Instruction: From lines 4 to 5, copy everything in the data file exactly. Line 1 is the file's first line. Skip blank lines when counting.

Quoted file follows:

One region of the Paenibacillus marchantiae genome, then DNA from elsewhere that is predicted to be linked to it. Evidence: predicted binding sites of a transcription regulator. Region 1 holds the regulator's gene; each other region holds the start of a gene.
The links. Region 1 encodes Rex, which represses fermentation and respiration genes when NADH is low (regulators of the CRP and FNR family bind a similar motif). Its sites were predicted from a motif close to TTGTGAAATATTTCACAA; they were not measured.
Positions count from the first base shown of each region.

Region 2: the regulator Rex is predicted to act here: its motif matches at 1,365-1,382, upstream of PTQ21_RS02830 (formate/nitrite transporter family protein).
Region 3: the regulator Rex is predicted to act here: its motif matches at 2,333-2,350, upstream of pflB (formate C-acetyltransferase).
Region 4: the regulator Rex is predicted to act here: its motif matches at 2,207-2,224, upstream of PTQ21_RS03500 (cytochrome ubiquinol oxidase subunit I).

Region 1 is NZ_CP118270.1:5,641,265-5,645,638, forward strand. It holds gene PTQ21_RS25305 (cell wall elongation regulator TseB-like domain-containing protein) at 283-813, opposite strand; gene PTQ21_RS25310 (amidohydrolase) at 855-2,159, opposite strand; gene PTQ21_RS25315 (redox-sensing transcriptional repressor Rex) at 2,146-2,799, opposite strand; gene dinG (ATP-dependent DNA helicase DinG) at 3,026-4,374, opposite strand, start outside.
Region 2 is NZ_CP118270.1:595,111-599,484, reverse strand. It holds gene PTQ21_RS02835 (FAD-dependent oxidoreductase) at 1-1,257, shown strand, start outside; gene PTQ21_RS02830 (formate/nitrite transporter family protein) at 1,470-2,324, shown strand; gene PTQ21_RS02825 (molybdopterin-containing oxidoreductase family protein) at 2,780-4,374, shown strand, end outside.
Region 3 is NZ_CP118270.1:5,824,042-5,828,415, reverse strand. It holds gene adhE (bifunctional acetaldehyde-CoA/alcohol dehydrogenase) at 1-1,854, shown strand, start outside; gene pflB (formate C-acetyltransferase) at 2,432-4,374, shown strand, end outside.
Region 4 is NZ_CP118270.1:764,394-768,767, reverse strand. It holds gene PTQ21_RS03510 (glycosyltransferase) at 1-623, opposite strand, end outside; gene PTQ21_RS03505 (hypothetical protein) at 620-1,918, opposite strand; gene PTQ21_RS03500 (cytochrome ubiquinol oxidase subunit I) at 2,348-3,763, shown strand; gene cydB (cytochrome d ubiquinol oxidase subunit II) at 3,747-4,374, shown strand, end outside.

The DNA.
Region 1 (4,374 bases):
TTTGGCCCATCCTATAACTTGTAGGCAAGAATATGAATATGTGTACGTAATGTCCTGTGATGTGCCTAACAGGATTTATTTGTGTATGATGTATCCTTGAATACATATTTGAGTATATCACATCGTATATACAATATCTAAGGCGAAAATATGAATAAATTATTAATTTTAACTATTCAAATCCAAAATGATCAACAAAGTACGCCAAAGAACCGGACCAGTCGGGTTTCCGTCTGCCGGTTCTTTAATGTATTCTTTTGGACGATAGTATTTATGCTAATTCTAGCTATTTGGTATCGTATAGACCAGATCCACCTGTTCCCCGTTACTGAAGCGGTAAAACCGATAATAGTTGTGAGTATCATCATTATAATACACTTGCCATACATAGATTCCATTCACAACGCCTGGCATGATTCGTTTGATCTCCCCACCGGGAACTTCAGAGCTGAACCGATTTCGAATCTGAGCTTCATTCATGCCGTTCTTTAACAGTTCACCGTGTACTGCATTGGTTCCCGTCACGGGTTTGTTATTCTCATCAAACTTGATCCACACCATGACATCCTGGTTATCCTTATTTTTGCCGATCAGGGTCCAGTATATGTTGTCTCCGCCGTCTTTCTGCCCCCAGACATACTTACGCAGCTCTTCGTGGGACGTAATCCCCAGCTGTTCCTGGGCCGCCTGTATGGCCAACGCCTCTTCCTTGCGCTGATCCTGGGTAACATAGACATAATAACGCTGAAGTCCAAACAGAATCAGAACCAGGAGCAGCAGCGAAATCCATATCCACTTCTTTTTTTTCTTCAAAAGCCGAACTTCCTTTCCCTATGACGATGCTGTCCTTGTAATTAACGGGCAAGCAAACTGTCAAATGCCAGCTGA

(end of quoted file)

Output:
Region 2: the regulator Rex is predicted to act here: its motif matches at 1,365-1,382, upstream of PTQ21_RS02830 (formate/nitrite transporter family protein).
Region 3: the regulator Rex is predicted to act here: its motif matches at 2,333-2,350, upstream of pflB (formate C-acetyltransferase).